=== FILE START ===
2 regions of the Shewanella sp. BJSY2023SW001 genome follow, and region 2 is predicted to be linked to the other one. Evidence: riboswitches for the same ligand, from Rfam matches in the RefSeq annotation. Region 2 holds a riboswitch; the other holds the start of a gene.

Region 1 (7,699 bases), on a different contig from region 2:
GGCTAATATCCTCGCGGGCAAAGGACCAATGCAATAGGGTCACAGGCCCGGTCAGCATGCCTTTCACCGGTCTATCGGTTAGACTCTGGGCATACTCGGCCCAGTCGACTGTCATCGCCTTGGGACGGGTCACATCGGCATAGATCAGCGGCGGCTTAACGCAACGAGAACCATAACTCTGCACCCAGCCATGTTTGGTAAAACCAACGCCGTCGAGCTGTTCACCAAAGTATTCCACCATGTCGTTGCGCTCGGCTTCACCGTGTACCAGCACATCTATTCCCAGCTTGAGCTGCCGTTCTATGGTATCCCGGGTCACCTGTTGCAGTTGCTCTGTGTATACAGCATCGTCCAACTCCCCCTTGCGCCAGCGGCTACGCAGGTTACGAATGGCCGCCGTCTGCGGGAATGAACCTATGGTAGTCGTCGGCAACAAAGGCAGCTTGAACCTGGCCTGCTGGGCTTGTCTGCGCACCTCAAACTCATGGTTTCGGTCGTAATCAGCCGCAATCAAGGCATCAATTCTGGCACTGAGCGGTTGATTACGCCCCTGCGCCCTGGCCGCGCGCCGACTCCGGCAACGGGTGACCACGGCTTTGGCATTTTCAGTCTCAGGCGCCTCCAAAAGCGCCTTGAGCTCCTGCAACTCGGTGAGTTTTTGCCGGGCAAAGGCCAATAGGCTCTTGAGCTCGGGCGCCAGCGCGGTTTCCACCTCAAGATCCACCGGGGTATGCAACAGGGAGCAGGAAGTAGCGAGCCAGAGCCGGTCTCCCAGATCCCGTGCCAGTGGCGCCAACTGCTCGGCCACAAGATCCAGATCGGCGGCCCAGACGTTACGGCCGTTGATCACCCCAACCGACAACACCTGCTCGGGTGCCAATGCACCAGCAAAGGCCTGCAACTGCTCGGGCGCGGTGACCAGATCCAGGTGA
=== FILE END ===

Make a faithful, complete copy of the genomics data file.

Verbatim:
2 regions of the Shewanella sp. BJSY2023SW001 genome follow, and region 2 is predicted to be linked to the other one. Evidence: riboswitches for the same ligand, from Rfam matches in the RefSeq annotation. Region 2 holds a riboswitch; the other holds the start of a gene.

Region 1 (7,699 bases), on a different contig from region 2:
GGCTAATATCCTCGCGGGCAAAGGACCAATGCAATAGGGTCACAGGCCCGGTCAGCATGCCTTTCACCGGTCTATCGGTTAGACTCTGGGCATACTCGGCCCAGTCGACTGTCATCGCCTTGGGACGGGTCACATCGGCATAGATCAGCGGCGGCTTAACGCAACGAGAACCATAACTCTGCACCCAGCCATGTTTGGTAAAACCAACGCCGTCGAGCTGTTCACCAAAGTATTCCACCATGTCGTTGCGCTCGGCTTCACCGTGTACCAGCACATCTATTCCCAGCTTGAGCTGCCGTTCTATGGTATCCCGGGTCACCTGTTGCAGTTGCTCTGTGTATACAGCATCGTCCAACTCCCCCTTGCGCCAGCGGCTACGCAGGTTACGAATGGCCGCCGTCTGCGGGAATGAACCTATGGTAGTCGTCGGCAACAAAGGCAGCTTGAACCTGGCCTGCTGGGCTTGTCTGCGCACCTCAAACTCATGGTTTCGGTCGTAATCAGCCGCAATCAAGGCATCAATTCTGGCACTGAGCGGTTGATTACGCCCCTGCGCCCTGGCCGCGCGCCGACTCCGGCAACGGGTGACCACGGCTTTGGCATTTTCAGTCTCAGGCGCCTCCAAAAGCGCCTTGAGCTCCTGCAACTCGGTGAGTTTTTGCCGGGCAAAGGCCAATAGGCTCTTGAGCTCGGGCGCCAGCGCGGTTTCCACCTCAAGATCCACCGGGGTATGCAACAGGGAGCAGGAAGTAGCGAGCCAGAGCCGGTCTCCCAGATCCCGTGCCAGTGGCGCCAACTGCTCGGCCACAAGATCCAGATCGGCGGCCCAGACGTTACGGCCGTTGATCACCCCAACCGACAACACCTGCTCGGGTGCCAATGCACCAGCAAAGGCCTGCAACTGCTCGGGCGCGGTGACCAGATCCAGGTGA